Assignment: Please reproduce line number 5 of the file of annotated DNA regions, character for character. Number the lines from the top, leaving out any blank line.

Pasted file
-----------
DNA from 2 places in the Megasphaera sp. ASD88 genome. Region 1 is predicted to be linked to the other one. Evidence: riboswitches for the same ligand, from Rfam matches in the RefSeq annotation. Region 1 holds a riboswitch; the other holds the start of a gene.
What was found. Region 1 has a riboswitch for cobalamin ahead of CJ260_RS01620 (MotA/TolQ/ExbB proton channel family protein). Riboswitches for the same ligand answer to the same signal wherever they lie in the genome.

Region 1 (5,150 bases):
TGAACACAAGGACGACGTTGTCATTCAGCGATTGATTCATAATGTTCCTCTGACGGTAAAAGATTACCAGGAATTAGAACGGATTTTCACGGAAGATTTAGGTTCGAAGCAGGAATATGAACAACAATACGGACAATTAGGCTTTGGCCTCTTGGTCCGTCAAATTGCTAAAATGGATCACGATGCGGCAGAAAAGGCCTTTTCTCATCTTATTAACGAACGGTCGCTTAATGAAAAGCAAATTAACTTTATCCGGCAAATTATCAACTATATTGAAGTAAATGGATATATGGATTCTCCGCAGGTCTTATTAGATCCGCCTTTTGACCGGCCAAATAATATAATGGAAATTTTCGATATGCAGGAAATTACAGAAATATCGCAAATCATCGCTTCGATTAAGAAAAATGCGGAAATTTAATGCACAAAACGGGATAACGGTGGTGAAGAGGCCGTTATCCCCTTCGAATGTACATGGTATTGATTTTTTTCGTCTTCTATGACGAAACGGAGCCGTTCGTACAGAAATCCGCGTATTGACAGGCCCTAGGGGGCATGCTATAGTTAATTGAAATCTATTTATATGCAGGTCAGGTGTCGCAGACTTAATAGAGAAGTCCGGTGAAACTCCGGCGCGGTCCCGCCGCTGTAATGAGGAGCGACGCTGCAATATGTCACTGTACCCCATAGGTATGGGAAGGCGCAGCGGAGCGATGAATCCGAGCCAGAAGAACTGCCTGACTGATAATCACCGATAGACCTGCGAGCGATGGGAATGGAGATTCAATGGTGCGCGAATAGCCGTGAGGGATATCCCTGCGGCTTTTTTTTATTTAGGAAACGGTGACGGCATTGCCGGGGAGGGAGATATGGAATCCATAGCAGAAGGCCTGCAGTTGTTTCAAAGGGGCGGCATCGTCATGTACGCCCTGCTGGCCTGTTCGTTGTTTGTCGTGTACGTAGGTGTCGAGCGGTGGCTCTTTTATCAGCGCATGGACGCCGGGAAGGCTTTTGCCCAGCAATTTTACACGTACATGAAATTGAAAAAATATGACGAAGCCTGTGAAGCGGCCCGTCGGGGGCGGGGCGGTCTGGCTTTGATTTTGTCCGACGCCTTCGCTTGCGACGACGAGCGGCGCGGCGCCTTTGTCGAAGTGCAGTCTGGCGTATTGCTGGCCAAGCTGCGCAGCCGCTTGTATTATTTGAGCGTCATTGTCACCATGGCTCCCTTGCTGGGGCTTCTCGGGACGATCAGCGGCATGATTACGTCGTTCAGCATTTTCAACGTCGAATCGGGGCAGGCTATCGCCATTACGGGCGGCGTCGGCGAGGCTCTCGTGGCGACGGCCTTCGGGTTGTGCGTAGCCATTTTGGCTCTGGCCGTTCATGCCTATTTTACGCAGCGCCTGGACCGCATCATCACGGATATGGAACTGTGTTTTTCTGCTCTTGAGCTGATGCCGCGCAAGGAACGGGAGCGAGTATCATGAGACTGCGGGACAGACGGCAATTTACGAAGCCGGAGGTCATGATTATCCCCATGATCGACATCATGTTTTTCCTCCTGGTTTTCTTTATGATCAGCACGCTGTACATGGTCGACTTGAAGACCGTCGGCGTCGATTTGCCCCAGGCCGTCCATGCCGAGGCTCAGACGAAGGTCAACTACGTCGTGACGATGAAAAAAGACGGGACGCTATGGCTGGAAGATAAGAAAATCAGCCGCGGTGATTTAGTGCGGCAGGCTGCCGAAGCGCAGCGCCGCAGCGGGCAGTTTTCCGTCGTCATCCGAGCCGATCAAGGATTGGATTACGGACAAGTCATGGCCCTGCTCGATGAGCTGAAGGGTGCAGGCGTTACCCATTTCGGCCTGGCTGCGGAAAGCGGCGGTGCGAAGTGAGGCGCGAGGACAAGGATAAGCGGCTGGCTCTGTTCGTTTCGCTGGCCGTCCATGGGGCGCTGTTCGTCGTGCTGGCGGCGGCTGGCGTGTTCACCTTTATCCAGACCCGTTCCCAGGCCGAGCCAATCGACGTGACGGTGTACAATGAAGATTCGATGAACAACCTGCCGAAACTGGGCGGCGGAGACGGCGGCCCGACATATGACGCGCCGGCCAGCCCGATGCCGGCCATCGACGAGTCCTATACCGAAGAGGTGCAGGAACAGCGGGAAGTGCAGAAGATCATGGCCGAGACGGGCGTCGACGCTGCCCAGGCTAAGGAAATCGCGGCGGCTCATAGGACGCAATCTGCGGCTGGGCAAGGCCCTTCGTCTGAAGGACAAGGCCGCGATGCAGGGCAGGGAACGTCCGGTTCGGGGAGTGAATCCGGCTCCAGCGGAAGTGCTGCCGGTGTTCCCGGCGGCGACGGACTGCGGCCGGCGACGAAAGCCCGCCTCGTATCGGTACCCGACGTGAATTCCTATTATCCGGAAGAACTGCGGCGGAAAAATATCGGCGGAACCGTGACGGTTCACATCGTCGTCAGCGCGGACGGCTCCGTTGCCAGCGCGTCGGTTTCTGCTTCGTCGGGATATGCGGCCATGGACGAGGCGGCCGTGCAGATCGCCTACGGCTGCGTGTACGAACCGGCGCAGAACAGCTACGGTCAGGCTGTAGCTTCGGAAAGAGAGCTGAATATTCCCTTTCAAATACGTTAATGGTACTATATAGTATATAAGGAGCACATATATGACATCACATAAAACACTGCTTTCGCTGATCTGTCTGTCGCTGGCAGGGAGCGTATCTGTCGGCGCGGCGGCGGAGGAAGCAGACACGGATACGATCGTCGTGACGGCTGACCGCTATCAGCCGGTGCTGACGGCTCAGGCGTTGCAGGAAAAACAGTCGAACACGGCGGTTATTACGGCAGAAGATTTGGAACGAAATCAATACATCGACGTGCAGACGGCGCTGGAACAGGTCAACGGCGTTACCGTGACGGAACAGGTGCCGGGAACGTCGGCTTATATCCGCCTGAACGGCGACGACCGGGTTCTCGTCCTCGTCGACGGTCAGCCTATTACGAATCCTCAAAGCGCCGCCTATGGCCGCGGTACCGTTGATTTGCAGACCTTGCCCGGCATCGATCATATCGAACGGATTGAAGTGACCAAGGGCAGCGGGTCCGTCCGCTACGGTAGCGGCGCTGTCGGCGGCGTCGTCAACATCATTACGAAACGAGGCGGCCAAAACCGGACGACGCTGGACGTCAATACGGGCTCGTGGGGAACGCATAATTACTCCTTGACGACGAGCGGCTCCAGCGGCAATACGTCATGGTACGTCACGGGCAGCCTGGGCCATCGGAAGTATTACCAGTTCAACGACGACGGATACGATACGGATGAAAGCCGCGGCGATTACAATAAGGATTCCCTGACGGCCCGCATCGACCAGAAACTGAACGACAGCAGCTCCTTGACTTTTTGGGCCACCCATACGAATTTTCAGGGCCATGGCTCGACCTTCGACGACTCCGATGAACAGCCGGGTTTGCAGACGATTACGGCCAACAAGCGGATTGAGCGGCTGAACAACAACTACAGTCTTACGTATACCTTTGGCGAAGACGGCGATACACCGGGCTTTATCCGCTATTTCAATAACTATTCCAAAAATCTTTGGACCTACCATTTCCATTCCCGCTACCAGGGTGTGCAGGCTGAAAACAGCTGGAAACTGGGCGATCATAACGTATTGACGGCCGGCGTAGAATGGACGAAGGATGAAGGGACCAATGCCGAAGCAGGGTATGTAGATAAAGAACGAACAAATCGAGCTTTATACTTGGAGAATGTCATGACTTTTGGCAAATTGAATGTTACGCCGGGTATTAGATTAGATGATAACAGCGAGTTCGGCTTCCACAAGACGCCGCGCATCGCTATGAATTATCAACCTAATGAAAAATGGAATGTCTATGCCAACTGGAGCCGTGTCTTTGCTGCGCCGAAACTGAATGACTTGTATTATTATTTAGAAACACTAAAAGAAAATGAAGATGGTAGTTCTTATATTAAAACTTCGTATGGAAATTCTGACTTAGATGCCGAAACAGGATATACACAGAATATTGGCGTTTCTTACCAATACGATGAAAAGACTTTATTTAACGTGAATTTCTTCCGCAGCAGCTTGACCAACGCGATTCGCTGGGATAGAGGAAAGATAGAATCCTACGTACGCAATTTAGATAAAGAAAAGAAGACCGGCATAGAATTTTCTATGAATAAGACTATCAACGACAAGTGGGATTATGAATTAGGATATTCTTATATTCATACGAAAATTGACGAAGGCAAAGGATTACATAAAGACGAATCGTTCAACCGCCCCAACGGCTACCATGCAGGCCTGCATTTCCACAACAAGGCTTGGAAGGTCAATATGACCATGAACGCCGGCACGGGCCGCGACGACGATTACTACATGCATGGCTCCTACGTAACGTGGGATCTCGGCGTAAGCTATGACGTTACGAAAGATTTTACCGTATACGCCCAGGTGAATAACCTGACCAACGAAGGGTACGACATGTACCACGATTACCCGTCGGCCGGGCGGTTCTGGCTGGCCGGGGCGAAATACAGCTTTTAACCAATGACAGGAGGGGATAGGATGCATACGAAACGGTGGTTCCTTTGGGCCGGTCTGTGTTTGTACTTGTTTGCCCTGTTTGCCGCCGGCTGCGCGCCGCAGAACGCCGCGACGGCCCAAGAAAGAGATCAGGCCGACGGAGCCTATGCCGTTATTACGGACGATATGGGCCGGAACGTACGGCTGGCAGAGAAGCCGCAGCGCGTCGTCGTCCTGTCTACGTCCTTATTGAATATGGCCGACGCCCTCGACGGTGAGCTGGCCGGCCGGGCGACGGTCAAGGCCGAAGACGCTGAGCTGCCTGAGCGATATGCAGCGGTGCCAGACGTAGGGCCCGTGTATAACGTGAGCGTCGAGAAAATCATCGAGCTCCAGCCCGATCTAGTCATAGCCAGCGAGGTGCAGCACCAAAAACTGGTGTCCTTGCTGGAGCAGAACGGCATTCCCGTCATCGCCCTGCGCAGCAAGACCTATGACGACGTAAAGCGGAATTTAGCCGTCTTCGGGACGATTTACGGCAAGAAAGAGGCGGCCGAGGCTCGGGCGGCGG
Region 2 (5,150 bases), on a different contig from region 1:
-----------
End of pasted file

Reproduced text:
Region 2 (5,150 bases), on a different contig from region 1: